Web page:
Wilson later relocated from Dallas to Fort Worth and formed a duo, the Boogie Chillun Boys, with drummer and vocalist Robert Ealey. Later he worked with Cornell Dupree before Dupree left to become a session musician. The Boogie Chillun Boys provided inspiration to fellow Texan singer and guitarist Ray Sharpe.
From 1967 onwards he raised his family, and worked in Fort Worth during the day as a school janitor. At night, Wilson performed as a sideman in local nightclubs. By the late 1970s, Wilson and Ealey played at a Fort Worth club named the New Bluebird, where they attracted crowds of Texas blues fans. By 1987, Wilson had began solo recording, and touring around Texas. However, he subsequently rejoined Ealey in his new band, The Lovers, the following year.
Music journalist, Tony Russell, noted that Wilson put on a show, playing one-handed while drinking, smoking and greeting his fans, but behind the tricks and the hyped language used in his billings (‘Texas Tornado’, ‘Atomic Guitar’ etc.,) Wilson was an musician with a talent for more than just getting boys to boogie down. His peculiar decision to sing in falsetto flawed his 1995 release This Is U.P. Wilson, but subsequent releases re-discovered his blend of Texas shuffles and low-down blues.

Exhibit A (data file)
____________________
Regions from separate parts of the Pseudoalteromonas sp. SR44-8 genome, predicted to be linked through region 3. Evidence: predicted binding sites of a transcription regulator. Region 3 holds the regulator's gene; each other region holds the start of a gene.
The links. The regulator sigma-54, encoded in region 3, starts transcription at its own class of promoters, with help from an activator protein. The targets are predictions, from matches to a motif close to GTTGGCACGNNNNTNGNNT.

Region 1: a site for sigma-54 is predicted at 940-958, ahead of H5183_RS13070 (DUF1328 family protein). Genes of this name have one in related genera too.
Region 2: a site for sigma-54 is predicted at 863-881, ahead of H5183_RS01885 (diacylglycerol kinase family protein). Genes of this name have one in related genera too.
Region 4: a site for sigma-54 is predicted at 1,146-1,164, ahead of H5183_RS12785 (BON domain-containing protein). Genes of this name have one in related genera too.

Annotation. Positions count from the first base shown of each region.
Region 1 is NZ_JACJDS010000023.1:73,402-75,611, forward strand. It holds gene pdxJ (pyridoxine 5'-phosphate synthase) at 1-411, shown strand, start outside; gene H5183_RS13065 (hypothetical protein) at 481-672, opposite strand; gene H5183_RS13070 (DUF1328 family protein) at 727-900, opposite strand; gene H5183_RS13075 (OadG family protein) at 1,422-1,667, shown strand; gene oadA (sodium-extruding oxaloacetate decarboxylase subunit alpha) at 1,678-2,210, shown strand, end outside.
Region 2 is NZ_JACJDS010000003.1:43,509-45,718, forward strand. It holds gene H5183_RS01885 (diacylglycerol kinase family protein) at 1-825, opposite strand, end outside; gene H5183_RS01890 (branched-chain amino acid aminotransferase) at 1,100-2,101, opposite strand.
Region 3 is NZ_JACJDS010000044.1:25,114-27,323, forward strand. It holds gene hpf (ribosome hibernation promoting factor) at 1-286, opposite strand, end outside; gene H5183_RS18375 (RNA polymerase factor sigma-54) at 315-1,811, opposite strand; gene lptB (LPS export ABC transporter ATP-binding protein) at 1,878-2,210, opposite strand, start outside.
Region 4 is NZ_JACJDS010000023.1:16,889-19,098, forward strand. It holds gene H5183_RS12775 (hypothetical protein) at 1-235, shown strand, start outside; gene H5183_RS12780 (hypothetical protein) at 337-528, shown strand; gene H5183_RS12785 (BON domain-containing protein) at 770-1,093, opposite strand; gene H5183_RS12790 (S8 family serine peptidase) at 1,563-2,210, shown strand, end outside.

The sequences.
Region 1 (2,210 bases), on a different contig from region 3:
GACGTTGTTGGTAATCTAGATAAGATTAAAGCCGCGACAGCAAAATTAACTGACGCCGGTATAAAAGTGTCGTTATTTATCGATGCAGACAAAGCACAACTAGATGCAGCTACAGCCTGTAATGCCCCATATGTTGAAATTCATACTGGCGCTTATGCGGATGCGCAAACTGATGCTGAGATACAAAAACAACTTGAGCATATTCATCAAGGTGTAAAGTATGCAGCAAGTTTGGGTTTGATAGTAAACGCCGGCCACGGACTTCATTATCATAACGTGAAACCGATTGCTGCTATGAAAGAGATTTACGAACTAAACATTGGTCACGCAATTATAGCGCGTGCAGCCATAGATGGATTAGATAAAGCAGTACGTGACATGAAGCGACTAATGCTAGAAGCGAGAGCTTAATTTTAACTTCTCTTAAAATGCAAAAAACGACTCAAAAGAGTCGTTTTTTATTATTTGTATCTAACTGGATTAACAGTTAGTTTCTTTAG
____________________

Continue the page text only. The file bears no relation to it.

For most of the last decade of his life, Wilson toured both the European blues circuit and throughout the United States. Activities included appearances at the Chicago Blues Festival, and playing accompaniment to Albert Collins. Wilson was imprisoned for six months in the John R.L. Jacksboro State Penitentiary for cocaine possession between 1997 and 1998, and on his release moved to live in Paris, France.
Wilson went to hospital in Paris for surgery, and he died there on September 22, 2004, at the age of 70. His wife Rosie, predeceased him, and he was survived by two daughters and a son.
Edited by LevyNagy on 21 Apr 2011, 19:55
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